Hungary plans to ignore ECJ ruling

The ECJ has rejected the complaint lodged by Hungary and Slovakia against the quotas established in 2015 for redistributing refugees. Bratislava plans to accept the ruling, while Budapest has announced that it won't comply. What consequences will the ruling have for refugee policy and the EU's conduct towards Hungary?

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Süddeutsche Zeitung (DE) /

Time for the "nuclear option"

The EU must initiate proceedings against Hungary under Article 7 of the EU treaty even if Poland will no doubt try to hinder the move initially by withholding its vote, the Süddeutsche Zeitung urges:

“Poland votes against imposing EU sanctions on Hungary, and Hungary votes against imposing EU sanctions on Poland. This offensive alliance can be countered by initiating proceedings for violation of the rule of law against Hungary and Poland in parallel and at the same time [because then both would lose their right of veto]. Poland has even done more to undermine the separation of powers than Hungary. In EU legal jargon, initiating proceedings against Poland and Hungary at the same time is known as the 'nuclear option'. That sounds highly dangerous, but it's meant entirely differently: the idea is to defend the nucleus, the very core of the European Union.”

Magyar Idők (HU) /

Western Europe distributing its old sins

The former colonial powers are now forcing the entire EU to atone for their past crimes, the pro-government daily Magyar Idők comments:

“Western Europe once created huge colonial empires. Britain, Spain, Holland, Belgium and Italy all had colonies. These countries ruthlessly destroyed the cultures and civilisations in their colonies, massacred the local populations, carted off the treasures, raw materials and all valuables and kept the remaining dwellers as slaves. ... Now, however, the former colonies have set out to present their erstwhile slave drivers with the bill. But the most shameful thing is that the West has now decided to distribute its own dirt and sins across the entire EU. That's unlawful and despicable.”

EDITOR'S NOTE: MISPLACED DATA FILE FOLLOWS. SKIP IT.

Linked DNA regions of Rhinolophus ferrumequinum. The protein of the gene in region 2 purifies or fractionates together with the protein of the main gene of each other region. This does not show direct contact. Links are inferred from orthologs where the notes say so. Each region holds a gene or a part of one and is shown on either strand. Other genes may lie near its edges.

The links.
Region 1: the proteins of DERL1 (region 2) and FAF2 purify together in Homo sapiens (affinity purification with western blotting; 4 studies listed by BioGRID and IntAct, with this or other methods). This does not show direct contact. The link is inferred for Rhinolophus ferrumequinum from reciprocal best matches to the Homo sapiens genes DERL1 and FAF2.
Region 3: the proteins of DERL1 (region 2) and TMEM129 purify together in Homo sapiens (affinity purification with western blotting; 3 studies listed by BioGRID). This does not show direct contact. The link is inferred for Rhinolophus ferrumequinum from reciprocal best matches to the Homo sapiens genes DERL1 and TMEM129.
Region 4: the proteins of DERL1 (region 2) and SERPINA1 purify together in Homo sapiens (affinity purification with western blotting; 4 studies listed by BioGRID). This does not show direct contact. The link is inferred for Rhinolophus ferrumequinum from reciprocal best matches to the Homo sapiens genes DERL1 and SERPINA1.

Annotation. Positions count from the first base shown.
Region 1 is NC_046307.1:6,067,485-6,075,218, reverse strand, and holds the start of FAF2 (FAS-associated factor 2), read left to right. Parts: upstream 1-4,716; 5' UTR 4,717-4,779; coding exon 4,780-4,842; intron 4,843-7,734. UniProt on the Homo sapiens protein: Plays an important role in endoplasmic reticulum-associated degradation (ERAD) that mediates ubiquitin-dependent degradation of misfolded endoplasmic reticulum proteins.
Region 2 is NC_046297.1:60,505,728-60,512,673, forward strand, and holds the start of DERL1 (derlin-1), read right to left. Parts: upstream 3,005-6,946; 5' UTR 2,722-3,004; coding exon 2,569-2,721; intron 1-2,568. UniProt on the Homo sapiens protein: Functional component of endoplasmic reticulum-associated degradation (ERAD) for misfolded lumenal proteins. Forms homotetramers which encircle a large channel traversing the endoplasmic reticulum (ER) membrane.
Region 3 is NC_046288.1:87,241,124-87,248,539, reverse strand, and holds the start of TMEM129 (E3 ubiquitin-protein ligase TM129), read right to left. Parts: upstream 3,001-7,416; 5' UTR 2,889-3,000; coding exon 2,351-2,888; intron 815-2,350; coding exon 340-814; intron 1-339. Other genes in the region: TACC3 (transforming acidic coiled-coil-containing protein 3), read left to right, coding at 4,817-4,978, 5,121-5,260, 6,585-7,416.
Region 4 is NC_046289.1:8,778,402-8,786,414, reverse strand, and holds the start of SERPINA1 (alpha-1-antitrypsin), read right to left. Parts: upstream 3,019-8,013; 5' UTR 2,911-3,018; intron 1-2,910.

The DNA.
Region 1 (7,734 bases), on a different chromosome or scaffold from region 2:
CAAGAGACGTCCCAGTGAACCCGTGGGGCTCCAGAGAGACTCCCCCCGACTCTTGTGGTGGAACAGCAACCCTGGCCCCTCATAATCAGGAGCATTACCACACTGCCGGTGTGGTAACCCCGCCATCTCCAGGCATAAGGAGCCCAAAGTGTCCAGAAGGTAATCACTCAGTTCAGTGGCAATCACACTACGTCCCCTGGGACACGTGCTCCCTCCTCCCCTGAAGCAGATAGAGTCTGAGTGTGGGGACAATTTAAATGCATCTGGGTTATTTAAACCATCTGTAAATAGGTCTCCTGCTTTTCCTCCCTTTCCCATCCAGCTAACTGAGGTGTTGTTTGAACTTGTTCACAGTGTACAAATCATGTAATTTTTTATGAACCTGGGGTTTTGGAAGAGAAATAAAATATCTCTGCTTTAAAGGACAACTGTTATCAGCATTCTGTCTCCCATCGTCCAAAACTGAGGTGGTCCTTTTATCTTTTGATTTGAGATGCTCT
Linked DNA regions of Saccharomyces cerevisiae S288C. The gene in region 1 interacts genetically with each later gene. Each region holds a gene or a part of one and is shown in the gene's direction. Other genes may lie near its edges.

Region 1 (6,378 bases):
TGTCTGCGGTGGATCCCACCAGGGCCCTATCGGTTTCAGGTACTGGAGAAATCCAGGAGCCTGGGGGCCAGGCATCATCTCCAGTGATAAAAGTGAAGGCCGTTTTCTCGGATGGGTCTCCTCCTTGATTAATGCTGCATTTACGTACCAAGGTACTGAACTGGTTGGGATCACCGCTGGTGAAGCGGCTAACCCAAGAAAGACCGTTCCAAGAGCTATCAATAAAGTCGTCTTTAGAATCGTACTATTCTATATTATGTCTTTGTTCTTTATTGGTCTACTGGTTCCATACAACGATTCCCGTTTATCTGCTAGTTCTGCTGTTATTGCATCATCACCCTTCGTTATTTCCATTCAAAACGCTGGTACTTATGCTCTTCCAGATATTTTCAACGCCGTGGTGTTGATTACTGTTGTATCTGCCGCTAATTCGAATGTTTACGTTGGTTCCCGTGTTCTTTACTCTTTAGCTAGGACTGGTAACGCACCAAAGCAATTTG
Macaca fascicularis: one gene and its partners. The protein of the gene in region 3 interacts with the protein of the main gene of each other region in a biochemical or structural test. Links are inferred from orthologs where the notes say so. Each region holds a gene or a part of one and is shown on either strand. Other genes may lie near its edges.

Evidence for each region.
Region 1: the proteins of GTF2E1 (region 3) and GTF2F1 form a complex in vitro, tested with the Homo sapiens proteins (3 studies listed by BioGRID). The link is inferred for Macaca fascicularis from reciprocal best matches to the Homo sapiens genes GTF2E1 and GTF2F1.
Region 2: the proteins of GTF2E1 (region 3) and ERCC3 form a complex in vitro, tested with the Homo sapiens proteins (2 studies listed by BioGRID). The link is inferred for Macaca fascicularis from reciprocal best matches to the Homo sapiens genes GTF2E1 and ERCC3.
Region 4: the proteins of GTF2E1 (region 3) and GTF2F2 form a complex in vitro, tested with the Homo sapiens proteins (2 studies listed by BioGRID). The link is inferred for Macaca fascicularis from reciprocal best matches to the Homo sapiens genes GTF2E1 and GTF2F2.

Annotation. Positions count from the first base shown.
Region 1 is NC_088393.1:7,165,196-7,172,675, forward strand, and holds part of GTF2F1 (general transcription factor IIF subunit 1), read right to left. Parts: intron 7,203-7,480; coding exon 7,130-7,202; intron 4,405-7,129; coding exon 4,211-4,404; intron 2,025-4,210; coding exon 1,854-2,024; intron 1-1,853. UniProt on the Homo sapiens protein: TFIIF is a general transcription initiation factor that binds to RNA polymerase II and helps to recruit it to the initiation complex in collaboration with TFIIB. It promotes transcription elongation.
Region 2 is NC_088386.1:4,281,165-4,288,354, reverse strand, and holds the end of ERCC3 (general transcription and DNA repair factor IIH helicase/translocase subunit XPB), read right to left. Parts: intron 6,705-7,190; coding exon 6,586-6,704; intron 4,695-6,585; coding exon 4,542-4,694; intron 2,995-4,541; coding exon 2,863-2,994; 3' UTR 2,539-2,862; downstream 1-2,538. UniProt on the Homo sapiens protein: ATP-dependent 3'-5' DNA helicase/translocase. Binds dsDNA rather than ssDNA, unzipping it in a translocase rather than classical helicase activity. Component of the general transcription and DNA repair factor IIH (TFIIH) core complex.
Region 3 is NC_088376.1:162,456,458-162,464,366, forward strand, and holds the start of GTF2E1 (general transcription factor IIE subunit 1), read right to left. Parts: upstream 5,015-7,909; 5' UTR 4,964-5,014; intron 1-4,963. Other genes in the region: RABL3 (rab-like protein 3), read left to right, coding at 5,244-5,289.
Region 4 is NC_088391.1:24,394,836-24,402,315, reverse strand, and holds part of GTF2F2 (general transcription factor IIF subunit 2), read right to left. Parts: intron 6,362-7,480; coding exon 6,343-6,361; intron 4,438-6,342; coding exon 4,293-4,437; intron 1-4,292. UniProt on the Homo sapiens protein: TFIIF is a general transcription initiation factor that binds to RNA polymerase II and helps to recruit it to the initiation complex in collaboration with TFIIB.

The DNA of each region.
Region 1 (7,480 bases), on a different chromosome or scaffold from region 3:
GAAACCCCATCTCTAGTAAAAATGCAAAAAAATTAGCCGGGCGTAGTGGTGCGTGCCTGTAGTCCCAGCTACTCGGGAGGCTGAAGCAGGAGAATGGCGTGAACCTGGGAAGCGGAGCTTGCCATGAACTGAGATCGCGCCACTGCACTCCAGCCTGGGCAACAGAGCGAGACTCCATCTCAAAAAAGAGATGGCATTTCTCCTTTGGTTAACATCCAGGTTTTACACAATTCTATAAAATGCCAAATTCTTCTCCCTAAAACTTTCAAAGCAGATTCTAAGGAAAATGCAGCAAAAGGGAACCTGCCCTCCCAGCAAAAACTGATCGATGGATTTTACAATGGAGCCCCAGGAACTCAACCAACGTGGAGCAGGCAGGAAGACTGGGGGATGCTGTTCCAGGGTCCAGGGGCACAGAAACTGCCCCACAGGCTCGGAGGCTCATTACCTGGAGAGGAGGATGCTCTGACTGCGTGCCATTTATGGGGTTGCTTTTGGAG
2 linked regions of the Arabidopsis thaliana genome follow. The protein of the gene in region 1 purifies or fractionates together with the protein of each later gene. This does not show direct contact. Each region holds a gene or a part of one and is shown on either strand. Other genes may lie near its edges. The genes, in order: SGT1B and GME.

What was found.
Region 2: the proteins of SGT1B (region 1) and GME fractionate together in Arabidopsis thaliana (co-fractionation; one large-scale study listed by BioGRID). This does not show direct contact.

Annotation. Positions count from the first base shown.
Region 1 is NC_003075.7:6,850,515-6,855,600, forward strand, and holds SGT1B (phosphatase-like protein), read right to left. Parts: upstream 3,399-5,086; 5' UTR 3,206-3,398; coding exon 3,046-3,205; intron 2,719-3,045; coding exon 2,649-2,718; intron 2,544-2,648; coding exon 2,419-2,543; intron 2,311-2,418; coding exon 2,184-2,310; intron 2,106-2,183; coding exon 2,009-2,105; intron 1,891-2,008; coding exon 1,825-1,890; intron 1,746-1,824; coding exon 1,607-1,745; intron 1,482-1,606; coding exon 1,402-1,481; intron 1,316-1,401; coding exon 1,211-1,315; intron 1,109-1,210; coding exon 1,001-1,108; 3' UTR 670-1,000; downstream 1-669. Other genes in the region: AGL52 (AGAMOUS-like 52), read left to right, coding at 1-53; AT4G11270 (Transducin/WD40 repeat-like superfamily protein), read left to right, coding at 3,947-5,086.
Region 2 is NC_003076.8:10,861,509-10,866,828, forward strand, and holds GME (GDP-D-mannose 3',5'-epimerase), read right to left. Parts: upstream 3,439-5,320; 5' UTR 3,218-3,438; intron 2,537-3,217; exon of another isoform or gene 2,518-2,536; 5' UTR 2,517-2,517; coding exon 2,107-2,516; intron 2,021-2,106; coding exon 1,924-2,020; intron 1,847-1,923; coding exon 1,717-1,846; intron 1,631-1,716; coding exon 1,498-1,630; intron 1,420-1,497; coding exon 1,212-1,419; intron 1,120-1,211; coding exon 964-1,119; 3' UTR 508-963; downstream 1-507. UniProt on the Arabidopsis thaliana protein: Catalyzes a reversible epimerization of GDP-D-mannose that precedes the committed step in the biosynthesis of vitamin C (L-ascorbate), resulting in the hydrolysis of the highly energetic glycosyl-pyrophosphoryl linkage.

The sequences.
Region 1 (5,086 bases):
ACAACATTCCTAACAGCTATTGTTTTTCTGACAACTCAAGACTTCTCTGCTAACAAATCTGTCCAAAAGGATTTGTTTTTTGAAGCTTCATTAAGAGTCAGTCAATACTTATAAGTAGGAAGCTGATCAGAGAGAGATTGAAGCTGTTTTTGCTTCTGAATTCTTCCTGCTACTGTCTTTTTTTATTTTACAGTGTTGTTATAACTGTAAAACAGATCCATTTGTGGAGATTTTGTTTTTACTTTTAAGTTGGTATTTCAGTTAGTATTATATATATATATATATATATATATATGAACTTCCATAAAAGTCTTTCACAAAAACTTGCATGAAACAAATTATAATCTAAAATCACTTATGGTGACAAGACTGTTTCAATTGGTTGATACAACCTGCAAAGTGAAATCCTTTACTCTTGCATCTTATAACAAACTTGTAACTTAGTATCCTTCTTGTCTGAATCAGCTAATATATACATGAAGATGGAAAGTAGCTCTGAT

Český rozhlas (CZ) /

Decision will have consequences for Prague

The ruling will also have an impact on Czech policy, public radio broadcaster Český rozhlas points out:

“Now nothing more stands in the way of the Czech Republic, Poland and Hungary being sued before the European Court of Justice for failing to fulfil their refugee quotas. This will fuel the anti-European mood ahead of the elections [in October 2017]. Judging by the reactions to the ruling, a change of attitude is not to be expected in the countries in question. ... The court in Luxembourg has also confirmed that the interior ministers of the EU member states can decide the quotas by a qualified majority. A proposal by the Commission for fixed quotas has been on the table in the member states since last year. If this leads to a crucial vote, it's easy to imagine what the result for the Czech Republic will be.”

Le Quotidien (LU) /

ECJ Ruling is not a real victory

The proponents of refugee quotas shouldn't get too excited about the ECJ's ruling, Le Quotidien warns:

“The EU judges' ruling is more of a pyrrhic victory. It was pronounced less than three weeks before the two-year deadline for the distribution of 160,000 refugees expires. And so far only 28,000 persons have been relocated from Greece and Italy. A ridiculous figure in view of the support 500 million Europeans should have offered to those fleeing war.” (DE) /

Now no one can evade responsibility anymore

With this judgement the idea of fair distribution has been given a legal basis, comments enthusiastically: